Article Text

Download PDFPDF

Mesenchymal chondrosarcoma metastasising to the pancreas
  1. Christoph Paasch1,
  2. Gianluca De Santo2,
  3. Katherina Renate Boettge2 and
  4. Martin W Strik2
  1. 1 General Surgery, Helios Klinikum Berlin-Buch, Berlin, Germany
  2. 2 General Surgery, Helios Klinikum Berlin-Buch, Berlin, Germany
  1. Correspondence to Dr Christoph Paasch, christoph.paasch{at}


The mesenchymal chondrosarcoma (MC) is a rare malignant tumour and accounts for less than 3% of primary chondrosarcomas. Mostly MC arises from the craniofacial bones, the ribs, the ilium, the femur and the vertebrae. A 54-year-old man was treated due to an icterus of unknown origin. The medical history of the patient consists of a multimodal treated MC of the thoracic vertebrae. A CT imaging identified a 2×4 cm sized mass of the pancreatic head. Suspecting a pancreatic head carcinoma surgical removal was performed. Histopathological a metastasis of MC was diagnosed. Our patient left the hospital after 17 days and died 23 month after surgery. Metastases of MC to the pancreas are rare. When detecting a mass of the pancreas in patients with a medical history of an MC, a metastasis of these tumour should be taken in consideration.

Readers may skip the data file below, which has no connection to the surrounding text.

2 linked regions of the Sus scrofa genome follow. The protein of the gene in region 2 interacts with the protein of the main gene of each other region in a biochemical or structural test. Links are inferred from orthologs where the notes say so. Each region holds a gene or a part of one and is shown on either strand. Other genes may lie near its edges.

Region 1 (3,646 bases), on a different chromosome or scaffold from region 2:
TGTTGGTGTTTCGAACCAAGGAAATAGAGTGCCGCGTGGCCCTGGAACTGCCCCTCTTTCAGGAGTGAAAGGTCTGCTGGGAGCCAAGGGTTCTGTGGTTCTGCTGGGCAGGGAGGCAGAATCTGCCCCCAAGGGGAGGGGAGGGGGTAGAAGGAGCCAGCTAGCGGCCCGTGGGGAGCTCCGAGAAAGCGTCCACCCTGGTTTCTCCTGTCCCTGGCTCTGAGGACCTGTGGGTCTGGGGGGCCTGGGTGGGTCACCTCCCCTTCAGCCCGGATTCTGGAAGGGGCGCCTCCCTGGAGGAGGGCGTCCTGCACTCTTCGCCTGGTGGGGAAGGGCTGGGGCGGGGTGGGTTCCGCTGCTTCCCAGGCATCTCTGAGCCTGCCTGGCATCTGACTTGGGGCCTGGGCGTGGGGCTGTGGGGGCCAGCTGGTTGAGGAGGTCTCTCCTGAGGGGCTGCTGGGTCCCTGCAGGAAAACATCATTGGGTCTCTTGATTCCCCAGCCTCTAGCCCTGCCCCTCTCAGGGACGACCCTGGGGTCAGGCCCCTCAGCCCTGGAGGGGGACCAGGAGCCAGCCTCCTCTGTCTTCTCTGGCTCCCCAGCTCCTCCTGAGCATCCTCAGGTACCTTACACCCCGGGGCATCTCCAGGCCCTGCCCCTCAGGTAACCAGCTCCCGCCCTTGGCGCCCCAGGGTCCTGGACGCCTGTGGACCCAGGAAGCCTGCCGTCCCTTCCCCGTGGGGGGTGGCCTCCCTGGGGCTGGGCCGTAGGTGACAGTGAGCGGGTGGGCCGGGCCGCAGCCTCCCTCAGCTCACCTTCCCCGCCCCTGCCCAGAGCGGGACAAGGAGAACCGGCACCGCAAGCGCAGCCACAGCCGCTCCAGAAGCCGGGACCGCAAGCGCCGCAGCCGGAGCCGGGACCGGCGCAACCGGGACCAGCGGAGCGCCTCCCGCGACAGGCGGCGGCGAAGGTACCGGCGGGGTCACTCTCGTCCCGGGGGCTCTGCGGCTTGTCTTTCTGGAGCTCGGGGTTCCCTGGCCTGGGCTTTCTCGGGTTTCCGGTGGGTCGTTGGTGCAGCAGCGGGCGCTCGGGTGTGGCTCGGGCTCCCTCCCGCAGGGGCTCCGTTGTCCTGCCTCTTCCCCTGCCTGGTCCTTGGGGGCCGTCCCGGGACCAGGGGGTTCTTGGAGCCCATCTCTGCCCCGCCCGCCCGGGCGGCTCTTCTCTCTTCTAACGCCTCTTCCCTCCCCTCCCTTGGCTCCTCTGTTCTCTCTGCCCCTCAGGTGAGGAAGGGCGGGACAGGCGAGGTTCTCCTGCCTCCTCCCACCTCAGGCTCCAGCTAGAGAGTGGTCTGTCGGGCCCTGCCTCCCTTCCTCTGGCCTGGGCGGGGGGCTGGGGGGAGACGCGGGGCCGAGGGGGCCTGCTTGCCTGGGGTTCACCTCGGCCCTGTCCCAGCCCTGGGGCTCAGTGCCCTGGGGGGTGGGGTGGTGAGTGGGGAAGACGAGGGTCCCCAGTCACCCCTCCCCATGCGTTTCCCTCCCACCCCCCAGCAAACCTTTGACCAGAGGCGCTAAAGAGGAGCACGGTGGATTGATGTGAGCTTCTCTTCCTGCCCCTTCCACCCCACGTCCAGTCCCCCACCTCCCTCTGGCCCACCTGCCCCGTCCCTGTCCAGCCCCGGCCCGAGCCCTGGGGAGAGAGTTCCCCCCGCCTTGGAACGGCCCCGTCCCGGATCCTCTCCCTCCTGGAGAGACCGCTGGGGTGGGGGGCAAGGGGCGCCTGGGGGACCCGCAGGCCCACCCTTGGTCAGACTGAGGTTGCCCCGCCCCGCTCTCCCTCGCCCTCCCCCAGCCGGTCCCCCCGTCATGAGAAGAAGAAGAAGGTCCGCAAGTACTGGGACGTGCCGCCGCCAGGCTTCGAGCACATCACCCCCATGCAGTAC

• pancreas and biliary tract
  • cardiothoracic surgery
  • surgical oncology
  • orthopaedic and trauma surgery

Statistics from

Request Permissions

If you wish to reuse any or all of this article please use the link below which will take you to the Copyright Clearance Center’s RightsLink service. You will be able to get a quick price and instant permission to reuse the content in many different ways.


The mesenchymal chondrosarcoma (MC) is a rare malignant tumour and was first described by Lightenstein and Bernstein in 1959.1 Macroscopically, this rare variant of a chondrosarcoma usually appears as a grey, well-defined, circumscribed mass with a diameter of up to 30 cm.2 Microscopically, the tumour is characterised by poorly differentiated small round cells and areas of well-differentiated hyaline cartilage.2 The small round cell components are immunhistochemically positive for SOX9, CD 99 and desmin.2 3

Case presentation

In February 2017, a 54-year-old man was treated in our hospital due to an icterus of unknown origin.

His medical history includes multimodal therapy of a rectal carcinoma in 2004. The patient had a palsy of the plexus brachialis with Horner’s syndrome following a motorcycle accident. Furthermore, in March 2015, he suffered from an acute spinal ataxia with paraparesis.